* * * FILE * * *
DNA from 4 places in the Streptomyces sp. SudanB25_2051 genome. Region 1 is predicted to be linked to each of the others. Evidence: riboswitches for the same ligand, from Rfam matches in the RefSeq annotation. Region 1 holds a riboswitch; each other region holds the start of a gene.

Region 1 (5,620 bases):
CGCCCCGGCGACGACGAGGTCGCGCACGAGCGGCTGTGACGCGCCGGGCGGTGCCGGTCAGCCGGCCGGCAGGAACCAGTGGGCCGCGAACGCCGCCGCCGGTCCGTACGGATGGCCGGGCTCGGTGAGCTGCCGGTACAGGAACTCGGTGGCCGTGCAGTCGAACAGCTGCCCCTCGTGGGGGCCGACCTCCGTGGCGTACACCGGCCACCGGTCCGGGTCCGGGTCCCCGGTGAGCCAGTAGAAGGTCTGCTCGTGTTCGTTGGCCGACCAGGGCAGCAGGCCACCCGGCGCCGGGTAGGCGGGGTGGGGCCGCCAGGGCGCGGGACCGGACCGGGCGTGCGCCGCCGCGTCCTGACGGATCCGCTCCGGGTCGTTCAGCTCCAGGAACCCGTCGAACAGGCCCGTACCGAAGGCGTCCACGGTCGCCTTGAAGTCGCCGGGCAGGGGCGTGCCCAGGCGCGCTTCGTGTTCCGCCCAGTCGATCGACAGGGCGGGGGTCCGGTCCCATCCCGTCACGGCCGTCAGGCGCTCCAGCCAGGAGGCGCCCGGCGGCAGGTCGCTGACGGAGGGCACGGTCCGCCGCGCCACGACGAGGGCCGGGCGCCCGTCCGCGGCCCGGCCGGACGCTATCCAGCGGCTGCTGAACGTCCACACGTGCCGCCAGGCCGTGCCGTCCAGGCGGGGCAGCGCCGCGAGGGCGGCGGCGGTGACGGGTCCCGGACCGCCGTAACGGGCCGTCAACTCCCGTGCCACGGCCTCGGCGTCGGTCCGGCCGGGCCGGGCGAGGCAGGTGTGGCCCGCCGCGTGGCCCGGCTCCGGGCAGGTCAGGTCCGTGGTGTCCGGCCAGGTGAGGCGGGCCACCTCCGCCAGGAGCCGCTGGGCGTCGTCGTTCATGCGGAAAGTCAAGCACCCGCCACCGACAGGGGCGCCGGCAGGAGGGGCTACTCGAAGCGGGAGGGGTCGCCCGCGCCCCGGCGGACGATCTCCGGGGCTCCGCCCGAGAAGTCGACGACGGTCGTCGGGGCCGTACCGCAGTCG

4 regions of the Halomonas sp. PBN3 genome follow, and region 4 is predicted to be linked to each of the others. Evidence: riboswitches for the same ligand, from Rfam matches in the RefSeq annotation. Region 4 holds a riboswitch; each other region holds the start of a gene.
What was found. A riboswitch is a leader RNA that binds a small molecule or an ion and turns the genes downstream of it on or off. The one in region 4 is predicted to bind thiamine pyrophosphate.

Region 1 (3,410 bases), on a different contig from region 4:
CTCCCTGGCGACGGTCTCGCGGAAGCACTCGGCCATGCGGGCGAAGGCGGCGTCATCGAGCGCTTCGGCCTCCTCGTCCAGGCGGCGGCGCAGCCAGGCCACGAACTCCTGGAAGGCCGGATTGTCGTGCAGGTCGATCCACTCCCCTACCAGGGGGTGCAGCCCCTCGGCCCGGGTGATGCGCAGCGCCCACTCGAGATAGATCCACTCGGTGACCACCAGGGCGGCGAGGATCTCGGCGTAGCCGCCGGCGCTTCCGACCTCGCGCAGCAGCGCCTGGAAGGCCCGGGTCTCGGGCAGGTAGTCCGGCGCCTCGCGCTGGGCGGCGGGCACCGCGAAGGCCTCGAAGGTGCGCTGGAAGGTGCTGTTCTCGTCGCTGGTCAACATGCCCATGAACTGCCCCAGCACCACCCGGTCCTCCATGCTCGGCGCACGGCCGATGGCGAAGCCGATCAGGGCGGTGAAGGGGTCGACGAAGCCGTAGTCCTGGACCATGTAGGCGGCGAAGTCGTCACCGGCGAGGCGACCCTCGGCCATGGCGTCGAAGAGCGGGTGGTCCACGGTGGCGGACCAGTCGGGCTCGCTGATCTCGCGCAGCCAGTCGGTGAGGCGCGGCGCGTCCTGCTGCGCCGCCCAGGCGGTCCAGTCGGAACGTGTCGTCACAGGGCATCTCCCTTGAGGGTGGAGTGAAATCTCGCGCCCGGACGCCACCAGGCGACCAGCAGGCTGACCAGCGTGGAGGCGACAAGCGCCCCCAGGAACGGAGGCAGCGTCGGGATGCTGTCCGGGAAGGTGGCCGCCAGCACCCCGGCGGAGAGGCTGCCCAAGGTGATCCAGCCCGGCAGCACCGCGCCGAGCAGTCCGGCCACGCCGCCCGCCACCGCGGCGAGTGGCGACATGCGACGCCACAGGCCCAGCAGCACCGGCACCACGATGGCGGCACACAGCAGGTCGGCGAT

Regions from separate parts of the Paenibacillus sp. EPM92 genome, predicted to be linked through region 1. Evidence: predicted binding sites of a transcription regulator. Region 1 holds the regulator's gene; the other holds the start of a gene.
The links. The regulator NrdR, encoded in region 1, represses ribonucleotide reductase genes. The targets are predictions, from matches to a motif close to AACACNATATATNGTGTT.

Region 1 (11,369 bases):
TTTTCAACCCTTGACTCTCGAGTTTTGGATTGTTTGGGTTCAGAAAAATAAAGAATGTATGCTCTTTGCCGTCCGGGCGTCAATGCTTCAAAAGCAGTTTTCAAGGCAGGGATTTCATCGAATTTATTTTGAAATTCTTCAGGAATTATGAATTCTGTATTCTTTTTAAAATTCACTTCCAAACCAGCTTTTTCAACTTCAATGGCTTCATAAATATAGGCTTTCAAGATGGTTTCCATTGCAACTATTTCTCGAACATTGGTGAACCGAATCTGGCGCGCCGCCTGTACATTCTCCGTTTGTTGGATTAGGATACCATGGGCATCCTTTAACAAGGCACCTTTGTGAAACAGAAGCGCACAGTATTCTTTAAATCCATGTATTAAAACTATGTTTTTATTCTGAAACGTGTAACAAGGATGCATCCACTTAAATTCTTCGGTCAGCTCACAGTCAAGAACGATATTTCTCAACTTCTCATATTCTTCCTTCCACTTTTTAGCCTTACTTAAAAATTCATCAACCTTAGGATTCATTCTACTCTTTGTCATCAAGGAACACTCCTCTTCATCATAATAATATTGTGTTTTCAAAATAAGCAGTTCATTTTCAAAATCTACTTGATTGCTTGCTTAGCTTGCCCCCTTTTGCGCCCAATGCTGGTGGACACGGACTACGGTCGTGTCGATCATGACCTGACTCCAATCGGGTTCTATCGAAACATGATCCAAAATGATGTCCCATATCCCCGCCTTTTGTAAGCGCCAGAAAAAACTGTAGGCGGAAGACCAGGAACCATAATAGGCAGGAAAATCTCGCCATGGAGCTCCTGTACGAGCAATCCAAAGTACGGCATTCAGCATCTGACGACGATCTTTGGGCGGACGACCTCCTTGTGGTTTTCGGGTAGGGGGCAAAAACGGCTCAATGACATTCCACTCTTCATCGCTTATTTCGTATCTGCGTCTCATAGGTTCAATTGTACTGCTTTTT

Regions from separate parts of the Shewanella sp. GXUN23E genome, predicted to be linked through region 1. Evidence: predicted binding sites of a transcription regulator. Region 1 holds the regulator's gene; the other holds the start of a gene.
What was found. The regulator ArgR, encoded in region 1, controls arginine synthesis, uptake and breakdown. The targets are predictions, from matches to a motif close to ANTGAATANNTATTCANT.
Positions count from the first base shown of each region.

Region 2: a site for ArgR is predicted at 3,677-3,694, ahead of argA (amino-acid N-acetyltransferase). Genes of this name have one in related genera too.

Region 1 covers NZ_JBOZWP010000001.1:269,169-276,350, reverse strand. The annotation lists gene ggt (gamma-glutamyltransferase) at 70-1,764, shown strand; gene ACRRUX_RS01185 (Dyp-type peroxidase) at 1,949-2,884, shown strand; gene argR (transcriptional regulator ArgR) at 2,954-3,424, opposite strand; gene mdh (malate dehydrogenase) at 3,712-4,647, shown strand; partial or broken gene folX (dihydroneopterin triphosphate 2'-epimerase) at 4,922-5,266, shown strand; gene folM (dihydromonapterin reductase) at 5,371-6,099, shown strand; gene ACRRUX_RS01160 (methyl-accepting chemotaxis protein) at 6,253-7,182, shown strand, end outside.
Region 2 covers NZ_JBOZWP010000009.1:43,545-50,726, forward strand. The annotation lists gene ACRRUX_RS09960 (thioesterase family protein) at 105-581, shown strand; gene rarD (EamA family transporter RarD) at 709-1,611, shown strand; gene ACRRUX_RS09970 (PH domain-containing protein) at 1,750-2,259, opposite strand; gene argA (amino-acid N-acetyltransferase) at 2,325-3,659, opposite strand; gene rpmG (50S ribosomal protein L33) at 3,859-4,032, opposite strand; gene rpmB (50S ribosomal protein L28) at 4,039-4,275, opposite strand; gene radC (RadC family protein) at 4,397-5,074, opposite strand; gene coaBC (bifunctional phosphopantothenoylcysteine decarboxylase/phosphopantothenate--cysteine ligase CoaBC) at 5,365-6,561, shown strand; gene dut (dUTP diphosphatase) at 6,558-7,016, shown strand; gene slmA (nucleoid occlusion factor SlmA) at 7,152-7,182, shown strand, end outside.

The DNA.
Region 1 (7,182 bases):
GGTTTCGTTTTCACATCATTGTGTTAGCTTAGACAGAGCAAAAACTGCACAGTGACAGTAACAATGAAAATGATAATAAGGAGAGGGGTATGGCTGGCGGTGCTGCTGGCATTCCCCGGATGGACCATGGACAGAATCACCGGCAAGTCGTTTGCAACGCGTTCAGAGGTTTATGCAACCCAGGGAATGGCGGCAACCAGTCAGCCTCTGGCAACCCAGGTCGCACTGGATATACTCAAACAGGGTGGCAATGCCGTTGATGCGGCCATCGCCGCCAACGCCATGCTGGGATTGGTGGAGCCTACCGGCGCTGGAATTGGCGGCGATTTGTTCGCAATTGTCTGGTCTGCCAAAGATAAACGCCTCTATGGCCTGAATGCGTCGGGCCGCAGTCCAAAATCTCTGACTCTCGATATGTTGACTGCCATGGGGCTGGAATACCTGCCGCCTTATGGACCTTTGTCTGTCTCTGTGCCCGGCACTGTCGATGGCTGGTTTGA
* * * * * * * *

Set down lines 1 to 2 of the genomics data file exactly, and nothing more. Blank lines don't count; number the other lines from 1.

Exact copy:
DNA from 4 places in the Streptomyces sp. SudanB25_2051 genome. Region 1 is predicted to be linked to each of the others. Evidence: riboswitches for the same ligand, from Rfam matches in the RefSeq annotation. Region 1 holds a riboswitch; each other region holds the start of a gene.

Region 1 (5,620 bases):